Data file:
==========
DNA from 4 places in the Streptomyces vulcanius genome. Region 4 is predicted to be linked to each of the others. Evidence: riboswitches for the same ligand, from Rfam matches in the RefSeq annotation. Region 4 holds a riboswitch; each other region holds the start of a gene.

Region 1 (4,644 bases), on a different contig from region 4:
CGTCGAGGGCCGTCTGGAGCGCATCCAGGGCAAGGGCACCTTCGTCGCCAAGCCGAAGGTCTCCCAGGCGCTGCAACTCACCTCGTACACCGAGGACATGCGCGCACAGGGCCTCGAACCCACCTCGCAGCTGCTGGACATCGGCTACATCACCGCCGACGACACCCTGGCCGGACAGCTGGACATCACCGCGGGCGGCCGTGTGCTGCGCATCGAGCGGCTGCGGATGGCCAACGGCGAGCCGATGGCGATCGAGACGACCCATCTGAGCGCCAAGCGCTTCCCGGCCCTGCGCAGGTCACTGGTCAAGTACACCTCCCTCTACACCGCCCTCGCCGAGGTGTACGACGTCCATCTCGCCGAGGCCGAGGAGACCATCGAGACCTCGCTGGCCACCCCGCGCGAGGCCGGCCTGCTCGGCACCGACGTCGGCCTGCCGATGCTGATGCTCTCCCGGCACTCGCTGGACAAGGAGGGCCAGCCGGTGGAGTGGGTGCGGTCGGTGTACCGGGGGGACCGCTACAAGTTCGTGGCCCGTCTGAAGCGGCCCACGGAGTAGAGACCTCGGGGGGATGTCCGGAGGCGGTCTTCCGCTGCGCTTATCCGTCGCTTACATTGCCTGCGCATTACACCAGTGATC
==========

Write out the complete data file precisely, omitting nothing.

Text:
DNA from 4 places in the Streptomyces vulcanius genome. Region 4 is predicted to be linked to each of the others. Evidence: riboswitches for the same ligand, from Rfam matches in the RefSeq annotation. Region 4 holds a riboswitch; each other region holds the start of a gene.

Region 1 (4,644 bases), on a different contig from region 4:
CGTCGAGGGCCGTCTGGAGCGCATCCAGGGCAAGGGCACCTTCGTCGCCAAGCCGAAGGTCTCCCAGGCGCTGCAACTCACCTCGTACACCGAGGACATGCGCGCACAGGGCCTCGAACCCACCTCGCAGCTGCTGGACATCGGCTACATCACCGCCGACGACACCCTGGCCGGACAGCTGGACATCACCGCGGGCGGCCGTGTGCTGCGCATCGAGCGGCTGCGGATGGCCAACGGCGAGCCGATGGCGATCGAGACGACCCATCTGAGCGCCAAGCGCTTCCCGGCCCTGCGCAGGTCACTGGTCAAGTACACCTCCCTCTACACCGCCCTCGCCGAGGTGTACGACGTCCATCTCGCCGAGGCCGAGGAGACCATCGAGACCTCGCTGGCCACCCCGCGCGAGGCCGGCCTGCTCGGCACCGACGTCGGCCTGCCGATGCTGATGCTCTCCCGGCACTCGCTGGACAAGGAGGGCCAGCCGGTGGAGTGGGTGCGGTCGGTGTACCGGGGGGACCGCTACAAGTTCGTGGCCCGTCTGAAGCGGCCCACGGAGTAGAGACCTCGGGGGGATGTCCGGAGGCGGTCTTCCGCTGCGCTTATCCGTCGCTTACATTGCCTGCGCATTACACCAGTGATC